Introduced: 2003 (SD40T-2) and 2005 (SD45T-2)
Both of these locos share the exact same chassis / mechanism, so I'm going to save myself a bit of time and cover them both here. The design is very much similar to the Atlas SD50/60 mechanism. And although not exactly the same, they do appear to share many of the same internal components (motor, etc). Just speculating here, but I assume this means that they were made at the same Chinese factory that Atlas uses.
The mechanism sports all the features one normally associates with "modern" diesel models - IE, DCC-Ready / split-frame / all-metal chassis, 5-pole / skew-wound / "slow speed" motor, dual flywheels, low-friction drive, bi-directional LED lighting, all-wheel drive and pickup (no traction tires), blackened / low-profile wheels, shell-mounted Accumate couplers, all-plastic gearing, etc.
The good news is that performance on these models is perfect in every way - smooth, quiet, flawless pickup and throttle response, exceptional pulling power, etc. Further good news is that the paint and detailing are excellent (I particularly like the see-through fan screens).
On the down side, I've had just a ton of trouble with the shells on these things. The press-fit handrails are extremely flimsy and tend to pop out and fall off if you look at them wrong. And in a similar vein, the shell is comprised of a lot of interconnected pieces that just aren't connected together very well. The cab and nose sections are particularly prone to getting misaligned (or simply falling off) if you're not extremely careful about how you handle them. It looks to me like all the various pieces are actually held together with glue (and poorly applied glue at that). Worse still, some of these are delivered from the factory absolutely slathered in some sort of oily lubricant (and which may account for the aforementioned glue issues).
I'm also told that there a few "rivet counting" type issues to worry about (for those that worry about such things).
- Missing gap between the dustbin hatch and exhaust hatch
- Misplaced beads on the blower ducts
- Fans visible through the radiator grills (they shouldn't be)
So, ultimately a couple of very nice looking and nice running models that, unfortunately, have a few "fit and finish" issues. Consequently, no "A" rating here.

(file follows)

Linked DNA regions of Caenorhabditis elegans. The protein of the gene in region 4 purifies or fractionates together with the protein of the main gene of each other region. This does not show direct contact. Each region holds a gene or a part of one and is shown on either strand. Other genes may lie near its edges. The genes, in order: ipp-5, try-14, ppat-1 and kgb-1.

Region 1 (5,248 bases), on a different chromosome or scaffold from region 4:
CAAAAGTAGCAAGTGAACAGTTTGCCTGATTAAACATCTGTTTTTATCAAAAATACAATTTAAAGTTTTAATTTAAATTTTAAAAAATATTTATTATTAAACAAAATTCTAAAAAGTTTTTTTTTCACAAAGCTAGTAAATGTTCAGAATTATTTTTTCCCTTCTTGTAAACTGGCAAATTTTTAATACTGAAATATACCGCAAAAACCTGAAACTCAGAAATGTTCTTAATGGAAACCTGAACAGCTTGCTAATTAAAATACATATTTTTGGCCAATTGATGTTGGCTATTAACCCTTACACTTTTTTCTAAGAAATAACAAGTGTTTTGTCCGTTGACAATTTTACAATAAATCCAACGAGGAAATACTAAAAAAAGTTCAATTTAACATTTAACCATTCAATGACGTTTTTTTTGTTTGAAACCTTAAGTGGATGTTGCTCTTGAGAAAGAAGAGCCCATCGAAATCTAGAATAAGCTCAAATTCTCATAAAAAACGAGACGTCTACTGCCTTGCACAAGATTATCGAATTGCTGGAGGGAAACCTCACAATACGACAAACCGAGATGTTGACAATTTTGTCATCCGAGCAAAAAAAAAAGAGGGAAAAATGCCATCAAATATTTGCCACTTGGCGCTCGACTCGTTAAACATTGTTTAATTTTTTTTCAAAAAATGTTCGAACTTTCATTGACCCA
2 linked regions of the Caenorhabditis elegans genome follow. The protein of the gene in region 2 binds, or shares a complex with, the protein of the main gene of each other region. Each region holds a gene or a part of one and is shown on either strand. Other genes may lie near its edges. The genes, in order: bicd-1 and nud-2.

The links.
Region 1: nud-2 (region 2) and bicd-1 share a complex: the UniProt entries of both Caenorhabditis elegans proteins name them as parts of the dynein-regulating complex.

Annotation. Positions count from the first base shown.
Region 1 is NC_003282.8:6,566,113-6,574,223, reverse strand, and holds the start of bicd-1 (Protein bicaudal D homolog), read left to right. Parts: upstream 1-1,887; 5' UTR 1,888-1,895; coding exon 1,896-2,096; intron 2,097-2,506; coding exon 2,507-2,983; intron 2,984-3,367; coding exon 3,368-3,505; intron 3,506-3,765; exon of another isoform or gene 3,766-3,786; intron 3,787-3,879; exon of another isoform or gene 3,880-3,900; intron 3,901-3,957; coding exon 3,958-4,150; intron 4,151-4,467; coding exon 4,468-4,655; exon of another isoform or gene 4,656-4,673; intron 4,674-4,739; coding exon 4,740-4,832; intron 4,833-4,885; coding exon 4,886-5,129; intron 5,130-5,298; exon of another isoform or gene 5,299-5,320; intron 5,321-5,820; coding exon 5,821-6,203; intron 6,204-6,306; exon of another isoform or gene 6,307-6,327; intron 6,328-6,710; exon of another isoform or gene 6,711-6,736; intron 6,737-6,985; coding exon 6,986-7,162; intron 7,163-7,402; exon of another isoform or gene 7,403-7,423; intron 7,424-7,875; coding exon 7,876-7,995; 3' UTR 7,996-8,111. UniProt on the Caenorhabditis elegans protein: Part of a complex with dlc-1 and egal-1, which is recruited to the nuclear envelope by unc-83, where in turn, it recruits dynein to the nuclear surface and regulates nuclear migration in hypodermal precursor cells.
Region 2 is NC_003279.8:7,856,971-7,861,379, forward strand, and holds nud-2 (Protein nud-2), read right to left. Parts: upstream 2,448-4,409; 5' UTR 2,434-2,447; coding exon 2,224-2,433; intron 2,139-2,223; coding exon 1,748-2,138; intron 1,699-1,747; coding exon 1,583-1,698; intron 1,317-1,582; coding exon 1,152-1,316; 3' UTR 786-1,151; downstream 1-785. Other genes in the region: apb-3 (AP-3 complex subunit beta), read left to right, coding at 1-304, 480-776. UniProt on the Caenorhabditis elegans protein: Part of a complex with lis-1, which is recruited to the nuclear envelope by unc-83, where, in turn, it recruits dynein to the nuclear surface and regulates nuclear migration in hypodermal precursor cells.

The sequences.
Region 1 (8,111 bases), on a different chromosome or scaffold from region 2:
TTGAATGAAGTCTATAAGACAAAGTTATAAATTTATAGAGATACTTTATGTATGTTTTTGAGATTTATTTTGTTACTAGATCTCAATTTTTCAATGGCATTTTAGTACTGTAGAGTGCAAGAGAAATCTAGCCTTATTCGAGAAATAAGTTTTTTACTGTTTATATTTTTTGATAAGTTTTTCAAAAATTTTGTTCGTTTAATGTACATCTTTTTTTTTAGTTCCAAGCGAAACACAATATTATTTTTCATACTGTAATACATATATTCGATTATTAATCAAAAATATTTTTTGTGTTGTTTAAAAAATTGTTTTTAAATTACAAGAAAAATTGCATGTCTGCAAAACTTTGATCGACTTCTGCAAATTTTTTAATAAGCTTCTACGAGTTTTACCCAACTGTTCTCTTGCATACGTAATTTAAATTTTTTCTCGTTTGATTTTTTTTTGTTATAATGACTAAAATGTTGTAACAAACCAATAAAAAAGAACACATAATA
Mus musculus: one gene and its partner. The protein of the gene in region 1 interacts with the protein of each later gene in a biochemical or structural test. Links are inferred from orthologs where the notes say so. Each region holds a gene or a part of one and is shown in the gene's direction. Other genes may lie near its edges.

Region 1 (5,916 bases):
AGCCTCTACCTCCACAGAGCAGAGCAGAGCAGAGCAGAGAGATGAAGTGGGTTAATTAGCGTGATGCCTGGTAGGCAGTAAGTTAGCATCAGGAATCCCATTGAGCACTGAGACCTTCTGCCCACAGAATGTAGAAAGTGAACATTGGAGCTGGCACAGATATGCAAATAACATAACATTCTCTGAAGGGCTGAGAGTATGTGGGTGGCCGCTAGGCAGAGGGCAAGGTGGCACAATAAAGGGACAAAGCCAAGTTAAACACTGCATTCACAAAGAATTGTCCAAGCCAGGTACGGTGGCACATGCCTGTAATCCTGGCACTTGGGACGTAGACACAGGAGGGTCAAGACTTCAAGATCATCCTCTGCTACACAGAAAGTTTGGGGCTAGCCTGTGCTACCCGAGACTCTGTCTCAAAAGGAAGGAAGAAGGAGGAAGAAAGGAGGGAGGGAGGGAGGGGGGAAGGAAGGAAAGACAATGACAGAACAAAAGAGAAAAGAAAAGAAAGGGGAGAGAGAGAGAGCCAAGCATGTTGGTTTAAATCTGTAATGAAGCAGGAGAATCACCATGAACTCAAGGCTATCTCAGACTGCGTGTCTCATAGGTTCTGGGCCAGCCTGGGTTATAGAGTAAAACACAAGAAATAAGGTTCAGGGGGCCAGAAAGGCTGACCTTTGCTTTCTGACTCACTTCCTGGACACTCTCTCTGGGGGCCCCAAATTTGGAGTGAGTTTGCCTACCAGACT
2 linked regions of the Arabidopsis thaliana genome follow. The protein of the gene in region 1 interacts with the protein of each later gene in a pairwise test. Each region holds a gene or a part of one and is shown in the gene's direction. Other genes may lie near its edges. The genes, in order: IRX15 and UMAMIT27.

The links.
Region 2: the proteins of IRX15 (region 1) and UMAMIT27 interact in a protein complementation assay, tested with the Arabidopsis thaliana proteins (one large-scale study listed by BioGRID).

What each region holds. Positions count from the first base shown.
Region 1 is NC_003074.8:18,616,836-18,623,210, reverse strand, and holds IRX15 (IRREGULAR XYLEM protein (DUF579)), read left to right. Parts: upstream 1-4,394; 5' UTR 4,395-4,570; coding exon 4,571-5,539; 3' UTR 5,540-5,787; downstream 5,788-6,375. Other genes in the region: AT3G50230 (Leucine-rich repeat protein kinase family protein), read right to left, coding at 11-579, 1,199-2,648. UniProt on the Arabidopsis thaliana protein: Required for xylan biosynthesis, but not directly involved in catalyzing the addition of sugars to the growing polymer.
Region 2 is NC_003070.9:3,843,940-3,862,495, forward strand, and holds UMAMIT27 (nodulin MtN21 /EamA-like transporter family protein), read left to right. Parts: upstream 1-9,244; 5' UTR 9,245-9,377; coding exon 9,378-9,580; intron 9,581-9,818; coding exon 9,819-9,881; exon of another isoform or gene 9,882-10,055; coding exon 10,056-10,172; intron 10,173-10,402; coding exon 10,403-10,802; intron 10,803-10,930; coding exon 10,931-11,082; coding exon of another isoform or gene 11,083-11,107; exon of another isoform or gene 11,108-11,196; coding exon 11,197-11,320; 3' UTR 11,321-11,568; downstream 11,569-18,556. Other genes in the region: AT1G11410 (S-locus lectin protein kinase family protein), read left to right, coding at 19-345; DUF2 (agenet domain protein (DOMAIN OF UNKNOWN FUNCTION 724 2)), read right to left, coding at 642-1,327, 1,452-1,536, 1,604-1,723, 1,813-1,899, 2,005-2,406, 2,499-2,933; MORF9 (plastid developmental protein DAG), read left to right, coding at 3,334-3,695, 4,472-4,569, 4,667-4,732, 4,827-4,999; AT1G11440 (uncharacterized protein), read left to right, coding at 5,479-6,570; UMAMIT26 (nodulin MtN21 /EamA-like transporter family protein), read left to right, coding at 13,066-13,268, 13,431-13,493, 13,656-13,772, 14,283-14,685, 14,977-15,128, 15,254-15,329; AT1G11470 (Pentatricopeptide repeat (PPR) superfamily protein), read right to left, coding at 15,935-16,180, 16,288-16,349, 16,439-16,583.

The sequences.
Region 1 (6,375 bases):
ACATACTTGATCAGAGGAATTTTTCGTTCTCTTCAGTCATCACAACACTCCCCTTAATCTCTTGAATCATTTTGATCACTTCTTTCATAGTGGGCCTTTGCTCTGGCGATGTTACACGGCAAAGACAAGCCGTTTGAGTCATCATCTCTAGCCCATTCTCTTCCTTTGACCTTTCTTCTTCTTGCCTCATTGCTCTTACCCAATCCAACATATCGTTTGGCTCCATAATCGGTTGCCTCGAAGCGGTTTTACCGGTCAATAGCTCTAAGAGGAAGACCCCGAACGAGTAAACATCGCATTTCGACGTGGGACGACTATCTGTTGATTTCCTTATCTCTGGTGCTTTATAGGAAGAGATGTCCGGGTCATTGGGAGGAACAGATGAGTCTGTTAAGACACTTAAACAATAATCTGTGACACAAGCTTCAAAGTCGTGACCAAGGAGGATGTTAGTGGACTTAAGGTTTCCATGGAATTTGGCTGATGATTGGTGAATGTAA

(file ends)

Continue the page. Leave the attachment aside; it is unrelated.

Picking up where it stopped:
Decoder installation is fairly simple, and the procedure is exactly the same as installing a decoder in an Atlas diesel (IE, you have to de-screw the two halves of the frame in order to install the decoder). I did notice that my Digitrax decoder board is a bit thicker than the stock lightboard, meaning I had to widen the little slots in the frame enough to accommodate said wider PCB (just insert a thin, flat screwdriver and pry the slots open a little wider). Be sure to save the little shroud from the stock lightboard for the rear LED on your decoder (otherwise it will be visible through the sides of the shell). Also, be sure to slide the decoder as far towards the back of the chassis as it will go or there won't be enough room for the plastic clip that goes around the forward LED. Lastly, keep an eye on where the motor contacts are touching the decoder board. Sometimes they may require a little bit of judicious bending in order to get them to properly touch said contacts.
Shell removal is blessedly simple - just take hold of the fuel tank with one hand and the shell with the other. Then, just sort of wiggle it up and off. But be careful - as mentioned above, the whole assembly is going to fall apart in your hands if you manhandle the thing.
Grade: B (because of the shell issues)
SD40T-2 reviewed: 11/04 Model Railroader ("A handsome N scale SD40T-2 tunnel motor locomotive is now available from InterMountain. It features a detailed plastic body, six-wheel trucks, and a smooth-running dual-flywheel mechanism that can be easily adapted for DCC. This well-proportioned model... is offered in several versions that match the variations in the prototype orders... Our samples came assembled and ready-to-run with Micro-Trains couplers. Clear plastic window glazing is fitted into the cab with appropriate window wipers. Our samples were smoothly painted with sharply printed lettering... The mechanism follows the popular split-frame design used in most N scale diesel models... A PC board mounted on top of the chassis holds the model's LED headlights and control circuitry. It can be easily replaced with drop-in decoders... Our sample performed well. Though they seemed a little stiff at first, the drive mechanism ran smoothly after running for a short period of time. All three started at virtually the same speed and voltage, and I could get them to run steadily at 4.8 scale mph. The engine's drawbar pull is equivalent o 19 cars... They operate well on 9" radius curves... The couplers are mounted at the correct height in boxes attached with small Phillips screws. I'm happy to see these excellent SD40T-2's with railroad-specific details appearing in N scale. Their different profiles will certainly add realism to any train heading into the picturesque Front Range of the Rockies or California's rugged Sierra Nevada mountains. D&RGW, CB, S&W, SP, UP, Undec. $119.95")